During the reign of Emperor Daigo, Tomonari (waki), the chief shinto priest of Aso Shrine in Kyūshu, has embarked on a journey to the capital Kyoto, taking his fellow priests (waki-tsure) with him. Passing through Banshū province, he stops at the bay of Takasago where he sees an old man (mae-shite) and an old lady (mae-tsure) sweeping the needles under a pine tree and singing songs in praise of longevity and the beauty of the sunsets in spring. The old man says he lives in Sumiyoshi, while the old lady lives in Takasago, and though separated, the couple has grown old together exactly like the Paired Pine Trees of Sumiyoshi and Takasago.
According to them, Takasago symbolizes the ancient times when the ‘Manyōshū’ collection of poems was compiled, while Sumiyoshi symbolizes the modern age of Emperor Daigo, and they emphasize that poetry hasn't stopped flourishing throughout the ages. The old man and woman praise the pine tree and the auspiciousness of poetry. After telling Tomonari that they will wait for him at Sumiyoshi, the couple gets on a boat and sails into the open sea.
Tomonari calls a local person living in the bay of Takasago. The man tells the legend of the Paired Pines and the story of the deities of Sumiyoshi and Takasago, who are husband and wife, and in the end recommends that Tomonari should go on a pilgrimage to Sumiyoshi in a freshly built boat.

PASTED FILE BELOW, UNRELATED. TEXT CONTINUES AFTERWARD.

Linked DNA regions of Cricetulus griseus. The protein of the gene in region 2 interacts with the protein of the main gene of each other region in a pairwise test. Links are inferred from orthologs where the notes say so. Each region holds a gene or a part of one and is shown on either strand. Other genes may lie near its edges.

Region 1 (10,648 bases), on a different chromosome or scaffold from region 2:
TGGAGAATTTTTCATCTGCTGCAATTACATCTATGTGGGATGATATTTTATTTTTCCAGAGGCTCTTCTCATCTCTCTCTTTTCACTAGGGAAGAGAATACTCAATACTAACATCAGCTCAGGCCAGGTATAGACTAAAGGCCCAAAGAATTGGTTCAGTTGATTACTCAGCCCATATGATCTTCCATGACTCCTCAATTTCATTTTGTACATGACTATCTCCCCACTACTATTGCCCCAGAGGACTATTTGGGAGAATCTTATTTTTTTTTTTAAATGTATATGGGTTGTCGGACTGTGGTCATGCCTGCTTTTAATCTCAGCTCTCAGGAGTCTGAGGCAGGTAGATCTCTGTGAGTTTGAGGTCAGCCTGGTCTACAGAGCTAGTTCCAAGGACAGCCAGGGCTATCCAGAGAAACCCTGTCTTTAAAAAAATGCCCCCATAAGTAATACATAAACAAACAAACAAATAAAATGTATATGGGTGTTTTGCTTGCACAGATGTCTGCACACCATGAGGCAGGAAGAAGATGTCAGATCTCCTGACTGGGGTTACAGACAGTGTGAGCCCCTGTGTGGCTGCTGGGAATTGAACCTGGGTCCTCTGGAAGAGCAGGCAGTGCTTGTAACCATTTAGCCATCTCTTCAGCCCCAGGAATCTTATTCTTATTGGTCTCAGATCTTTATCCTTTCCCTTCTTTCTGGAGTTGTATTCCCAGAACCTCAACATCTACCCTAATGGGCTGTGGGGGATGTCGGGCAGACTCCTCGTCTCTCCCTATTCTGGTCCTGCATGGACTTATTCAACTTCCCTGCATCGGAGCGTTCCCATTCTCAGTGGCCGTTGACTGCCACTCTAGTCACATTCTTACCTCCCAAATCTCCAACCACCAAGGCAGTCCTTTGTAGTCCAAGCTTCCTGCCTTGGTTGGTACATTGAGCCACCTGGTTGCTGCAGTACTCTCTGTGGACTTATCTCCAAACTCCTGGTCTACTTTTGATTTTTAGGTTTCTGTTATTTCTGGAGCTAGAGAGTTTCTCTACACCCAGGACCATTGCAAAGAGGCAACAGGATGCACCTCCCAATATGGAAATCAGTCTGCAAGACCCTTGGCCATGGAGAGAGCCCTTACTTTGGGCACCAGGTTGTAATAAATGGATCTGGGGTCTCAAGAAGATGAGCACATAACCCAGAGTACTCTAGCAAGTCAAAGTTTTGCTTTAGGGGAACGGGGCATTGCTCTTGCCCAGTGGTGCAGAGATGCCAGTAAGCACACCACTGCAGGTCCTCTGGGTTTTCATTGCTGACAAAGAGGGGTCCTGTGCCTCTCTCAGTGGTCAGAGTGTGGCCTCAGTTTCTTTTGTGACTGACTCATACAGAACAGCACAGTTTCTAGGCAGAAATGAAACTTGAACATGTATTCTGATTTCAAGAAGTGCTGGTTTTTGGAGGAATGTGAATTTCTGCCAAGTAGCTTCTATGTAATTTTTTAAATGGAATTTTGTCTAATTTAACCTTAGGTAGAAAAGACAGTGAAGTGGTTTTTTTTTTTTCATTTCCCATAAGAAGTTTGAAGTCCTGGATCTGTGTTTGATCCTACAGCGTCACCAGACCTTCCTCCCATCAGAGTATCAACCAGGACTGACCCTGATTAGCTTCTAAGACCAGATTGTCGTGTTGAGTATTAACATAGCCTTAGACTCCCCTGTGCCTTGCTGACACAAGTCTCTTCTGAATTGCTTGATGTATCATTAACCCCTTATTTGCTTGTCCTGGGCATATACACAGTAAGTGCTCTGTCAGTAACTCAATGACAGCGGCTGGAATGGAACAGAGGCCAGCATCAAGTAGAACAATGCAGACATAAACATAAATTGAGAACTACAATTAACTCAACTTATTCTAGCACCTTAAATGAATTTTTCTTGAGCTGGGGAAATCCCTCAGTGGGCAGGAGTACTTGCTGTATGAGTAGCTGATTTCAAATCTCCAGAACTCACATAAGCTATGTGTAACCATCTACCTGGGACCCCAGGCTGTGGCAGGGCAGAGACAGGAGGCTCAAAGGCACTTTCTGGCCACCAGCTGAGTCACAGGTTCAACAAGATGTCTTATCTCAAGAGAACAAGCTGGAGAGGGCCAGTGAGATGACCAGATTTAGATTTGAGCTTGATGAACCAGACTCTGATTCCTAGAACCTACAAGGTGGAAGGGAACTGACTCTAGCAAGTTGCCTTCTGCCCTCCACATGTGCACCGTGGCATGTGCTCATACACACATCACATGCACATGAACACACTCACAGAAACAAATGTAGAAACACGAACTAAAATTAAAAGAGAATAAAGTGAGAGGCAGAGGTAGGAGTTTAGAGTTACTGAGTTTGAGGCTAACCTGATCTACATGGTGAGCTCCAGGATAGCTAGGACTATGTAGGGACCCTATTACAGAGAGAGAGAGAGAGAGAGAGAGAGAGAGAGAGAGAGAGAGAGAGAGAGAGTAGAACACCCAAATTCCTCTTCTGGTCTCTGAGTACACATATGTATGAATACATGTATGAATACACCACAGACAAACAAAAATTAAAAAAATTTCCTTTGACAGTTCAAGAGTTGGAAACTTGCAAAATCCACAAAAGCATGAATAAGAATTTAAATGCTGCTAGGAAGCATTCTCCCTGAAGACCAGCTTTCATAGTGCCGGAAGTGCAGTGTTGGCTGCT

Tomonari and his men get on a boat and head towards Sumiyoshi. Upon arrival, the god Sumiyoshi Myōjin appears before them and performs a dignified dance as a blessing for the Emperor's reign.
This Noh is representative of the auspicious plays that usually revolve around the idea of a deity blessing the world. Its playwright is Zeami, and in ancient times it was also known as ‘Ai-oi’, or ‘Paired-pines’. The dignity of the pine tree is compared to the flourishing state of poetry, which in turn is a symbol of the peaceful times in Japan. The description of the pine tree glowing green under the rays of the setting sun is a means to evoke an image of everlasting peace.
The accent in the first half of the play is the scene where the old couple praises the dignity of the pine tree and the auspiciousness of poetry, while sweeping the needles and purifying the land under the tree.
The highlight in the second half of the play is the dignified dance of the deity Sumiyoshi Myōjin. The deity of Sumiyoshi is usually depicted as an old man, but in this Noh play he appears in the form of a young and vigorous man. Among the dances in Noh, this one is exceptionally energetic. Towards the end of the play the movements, corresponding to the libretto, are particularly grand and expressive.
In the play ‘Takasago’ there are auspicious songs called ‘shūgen-utai’ that are often performed at wedding ceremonies.
There are special directions, or ‘kogaki’, where the dance is longer or quicker and more energetic than usual.